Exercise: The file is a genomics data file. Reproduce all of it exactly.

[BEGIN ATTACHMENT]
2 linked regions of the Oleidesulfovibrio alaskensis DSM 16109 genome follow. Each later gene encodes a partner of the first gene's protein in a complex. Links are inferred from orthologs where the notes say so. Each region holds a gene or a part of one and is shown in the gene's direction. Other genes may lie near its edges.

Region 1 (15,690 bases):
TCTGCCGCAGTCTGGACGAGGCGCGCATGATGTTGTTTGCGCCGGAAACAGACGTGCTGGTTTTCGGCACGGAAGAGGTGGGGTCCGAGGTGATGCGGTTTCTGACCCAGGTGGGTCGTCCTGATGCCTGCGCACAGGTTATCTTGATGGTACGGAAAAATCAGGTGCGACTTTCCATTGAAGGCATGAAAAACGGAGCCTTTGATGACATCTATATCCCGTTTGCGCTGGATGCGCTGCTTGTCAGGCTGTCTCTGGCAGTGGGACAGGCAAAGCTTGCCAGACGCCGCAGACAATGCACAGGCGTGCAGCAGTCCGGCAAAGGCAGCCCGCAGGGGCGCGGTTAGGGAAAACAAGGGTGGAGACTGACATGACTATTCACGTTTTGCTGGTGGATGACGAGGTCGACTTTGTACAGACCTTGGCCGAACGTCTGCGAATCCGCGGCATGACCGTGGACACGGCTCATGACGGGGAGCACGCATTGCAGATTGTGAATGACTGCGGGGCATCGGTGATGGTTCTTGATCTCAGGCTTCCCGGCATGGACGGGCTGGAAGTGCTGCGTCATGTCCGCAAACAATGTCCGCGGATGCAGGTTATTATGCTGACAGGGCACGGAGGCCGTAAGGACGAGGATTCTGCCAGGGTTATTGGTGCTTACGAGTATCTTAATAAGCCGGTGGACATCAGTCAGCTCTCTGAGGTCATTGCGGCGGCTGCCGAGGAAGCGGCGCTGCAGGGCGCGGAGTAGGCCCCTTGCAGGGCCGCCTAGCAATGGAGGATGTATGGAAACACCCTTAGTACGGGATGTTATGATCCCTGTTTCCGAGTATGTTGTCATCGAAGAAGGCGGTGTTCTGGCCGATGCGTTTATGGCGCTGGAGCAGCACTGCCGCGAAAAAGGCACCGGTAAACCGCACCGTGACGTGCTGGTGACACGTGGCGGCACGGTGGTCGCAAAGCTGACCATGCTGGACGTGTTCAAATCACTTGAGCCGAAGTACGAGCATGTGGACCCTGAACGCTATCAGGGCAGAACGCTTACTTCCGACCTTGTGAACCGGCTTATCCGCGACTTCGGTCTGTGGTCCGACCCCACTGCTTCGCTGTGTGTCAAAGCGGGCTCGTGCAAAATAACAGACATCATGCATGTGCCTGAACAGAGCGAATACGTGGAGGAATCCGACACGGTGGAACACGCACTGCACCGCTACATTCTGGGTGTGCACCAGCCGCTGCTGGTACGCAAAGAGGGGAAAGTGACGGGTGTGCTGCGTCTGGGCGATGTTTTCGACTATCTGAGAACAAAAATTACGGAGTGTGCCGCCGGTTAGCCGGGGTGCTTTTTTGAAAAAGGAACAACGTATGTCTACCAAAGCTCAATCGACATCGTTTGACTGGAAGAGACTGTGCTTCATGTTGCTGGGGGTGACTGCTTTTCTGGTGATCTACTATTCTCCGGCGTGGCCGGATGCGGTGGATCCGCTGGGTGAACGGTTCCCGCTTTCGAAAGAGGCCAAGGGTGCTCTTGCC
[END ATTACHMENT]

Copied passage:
2 linked regions of the Oleidesulfovibrio alaskensis DSM 16109 genome follow. Each later gene encodes a partner of the first gene's protein in a complex. Links are inferred from orthologs where the notes say so. Each region holds a gene or a part of one and is shown in the gene's direction. Other genes may lie near its edges.

Region 1 (15,690 bases):
TCTGCCGCAGTCTGGACGAGGCGCGCATGATGTTGTTTGCGCCGGAAACAGACGTGCTGGTTTTCGGCACGGAAGAGGTGGGGTCCGAGGTGATGCGGTTTCTGACCCAGGTGGGTCGTCCTGATGCCTGCGCACAGGTTATCTTGATGGTACGGAAAAATCAGGTGCGACTTTCCATTGAAGGCATGAAAAACGGAGCCTTTGATGACATCTATATCCCGTTTGCGCTGGATGCGCTGCTTGTCAGGCTGTCTCTGGCAGTGGGACAGGCAAAGCTTGCCAGACGCCGCAGACAATGCACAGGCGTGCAGCAGTCCGGCAAAGGCAGCCCGCAGGGGCGCGGTTAGGGAAAACAAGGGTGGAGACTGACATGACTATTCACGTTTTGCTGGTGGATGACGAGGTCGACTTTGTACAGACCTTGGCCGAACGTCTGCGAATCCGCGGCATGACCGTGGACACGGCTCATGACGGGGAGCACGCATTGCAGATTGTGAATGACTGCGGGGCATCGGTGATGGTTCTTGATCTCAGGCTTCCCGGCATGGACGGGCTGGAAGTGCTGCGTCATGTCCGCAAACAATGTCCGCGGATGCAGGTTATTATGCTGACAGGGCACGGAGGCCGTAAGGACGAGGATTCTGCCAGGGTTATTGGTGCTTACGAGTATCTTAATAAGCCGGTGGACATCAGTCAGCTCTCTGAGGTCATTGCGGCGGCTGCCGAGGAAGCGGCGCTGCAGGGCGCGGAGTAGGCCCCTTGCAGGGCCGCCTAGCAATGGAGGATGTATGGAAACACCCTTAGTACGGGATGTTATGATCCCTGTTTCCGAGTATGTTGTCATCGAAGAAGGCGGTGTTCTGGCCGATGCGTTTATGGCGCTGGAGCAGCACTGCCGCGAAAAAGGCACCGGTAAACCGCACCGTGACGTGCTGGTGACACGTGGCGGCACGGTGGTCGCAAAGCTGACCATGCTGGACGTGTTCAAATCACTTGAGCCGAAGTACGAGCATGTGGACCCTGAACGCTATCAGGGCAGAACGCTTACTTCCGACCTTGTGAACCGGCTTATCCGCGACTTCGGTCTGTGGTCCGACCCCACTGCTTCGCTGTGTGTCAAAGCGGGCTCGTGCAAAATAACAGACATCATGCATGTGCCTGAACAGAGCGAATACGTGGAGGAATCCGACACGGTGGAACACGCACTGCACCGCTACATTCTGGGTGTGCACCAGCCGCTGCTGGTACGCAAAGAGGGGAAAGTGACGGGTGTGCTGCGTCTGGGCGATGTTTTCGACTATCTGAGAACAAAAATTACGGAGTGTGCCGCCGGTTAGCCGGGGTGCTTTTTTGAAAAAGGAACAACGTATGTCTACCAAAGCTCAATCGACATCGTTTGACTGGAAGAGACTGTGCTTCATGTTGCTGGGGGTGACTGCTTTTCTGGTGATCTACTATTCTCCGGCGTGGCCGGATGCGGTGGATCCGCTGGGTGAACGGTTCCCGCTTTCGAAAGAGGCCAAGGGTGCTCTTGCC